The Vincent Wildlife Trust has received generous funding from The Co-operative to help progress its long-running pine marten conservation work in Wales. The People and Pine Martens in Wales project will develop understanding of the status and distribution of the pine marten, improve habitat and inform future conservation plans for the species in Wales.


The project has four key elements:

(i) Raising awareness
 

We have undertaken a public and stakeholder survey to ascertain opinions on pine marten recovery. The survey not only raised awareness of the pine marten and the project, but also provided opportunities to ask the public for feedback on a number of questions. 


(ii) Detection activities

Fieldwork, including scat and hair tube surveys, will be undertaken at key sites in mid Wales to determine presence of pine martens. DNA extracted from samples will be used to infer valuable information about the pine marten population in Wales.

 

(iii) Habitat work 

An assessment of contiguous forestry in ‘hot spot’ pine marten areas will be carried out and den boxes erected at suitable sites. In addition, a database will be set up to record afforestation and planting schemes that are taking place in priority pine marten areas.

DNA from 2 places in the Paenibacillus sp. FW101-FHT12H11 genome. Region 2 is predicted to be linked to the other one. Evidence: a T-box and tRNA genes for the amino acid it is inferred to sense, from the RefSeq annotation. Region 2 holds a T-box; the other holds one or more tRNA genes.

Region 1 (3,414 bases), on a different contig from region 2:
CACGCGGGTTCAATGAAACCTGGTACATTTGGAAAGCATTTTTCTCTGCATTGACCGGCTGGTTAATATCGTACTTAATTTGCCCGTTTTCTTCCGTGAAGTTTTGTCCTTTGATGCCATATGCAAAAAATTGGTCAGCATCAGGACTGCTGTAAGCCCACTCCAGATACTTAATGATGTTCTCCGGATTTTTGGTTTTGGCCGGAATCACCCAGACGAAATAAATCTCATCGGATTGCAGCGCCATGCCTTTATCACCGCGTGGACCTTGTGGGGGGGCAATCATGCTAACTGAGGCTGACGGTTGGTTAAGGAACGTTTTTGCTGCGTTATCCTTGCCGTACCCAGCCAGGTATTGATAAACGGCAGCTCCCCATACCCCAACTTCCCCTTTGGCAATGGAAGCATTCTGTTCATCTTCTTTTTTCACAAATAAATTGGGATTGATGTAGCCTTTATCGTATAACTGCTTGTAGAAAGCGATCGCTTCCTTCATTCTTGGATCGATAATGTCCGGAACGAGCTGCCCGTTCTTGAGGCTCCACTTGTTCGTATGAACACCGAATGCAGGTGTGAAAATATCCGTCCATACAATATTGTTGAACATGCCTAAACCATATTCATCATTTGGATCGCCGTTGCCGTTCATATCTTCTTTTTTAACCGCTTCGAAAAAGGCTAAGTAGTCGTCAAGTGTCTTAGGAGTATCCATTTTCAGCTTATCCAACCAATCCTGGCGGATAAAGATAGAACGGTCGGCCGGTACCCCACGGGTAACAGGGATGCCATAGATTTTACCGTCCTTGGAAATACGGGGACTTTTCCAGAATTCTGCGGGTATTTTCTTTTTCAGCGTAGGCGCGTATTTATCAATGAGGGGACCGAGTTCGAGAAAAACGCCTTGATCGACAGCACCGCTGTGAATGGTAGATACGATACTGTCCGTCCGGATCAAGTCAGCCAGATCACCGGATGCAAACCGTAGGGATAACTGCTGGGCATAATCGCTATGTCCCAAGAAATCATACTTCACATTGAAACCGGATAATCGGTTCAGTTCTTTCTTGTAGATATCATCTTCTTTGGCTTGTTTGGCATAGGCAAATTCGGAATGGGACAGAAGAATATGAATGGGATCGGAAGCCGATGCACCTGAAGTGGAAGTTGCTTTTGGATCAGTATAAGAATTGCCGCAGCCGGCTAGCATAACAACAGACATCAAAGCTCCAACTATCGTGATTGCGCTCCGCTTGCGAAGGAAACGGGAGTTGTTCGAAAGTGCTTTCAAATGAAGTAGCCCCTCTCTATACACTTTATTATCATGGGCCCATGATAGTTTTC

(iv) Environmental assessment

An environmental assessment will be undertaken to investigate the factors that may be limiting pine marten recovery in Wales. Factors such as woodland size, age and structure, prey availability and intra-guild competition will be examined. It is hoped that the results  of this research will help to inform future pine marten conservation and recovery plans.

 


A pine marten road casualty was recently found near Newtown, mid Wales - the first known carcass to be found in Wales in over 40 years! For more information on this significant find, see our news release  

Monthly project updates can be read on our blog.

For more information on pine martens, view the pine marten species page or the pine marten project page for information on the Trust's past and current work. 

To get involved in the project, please contact project officer David Bavin.


The video below is a compilation of footage from camera traps deployed in woodlands in west and mid Wales. The video was put together to celebrate Biodiversity Week 2013.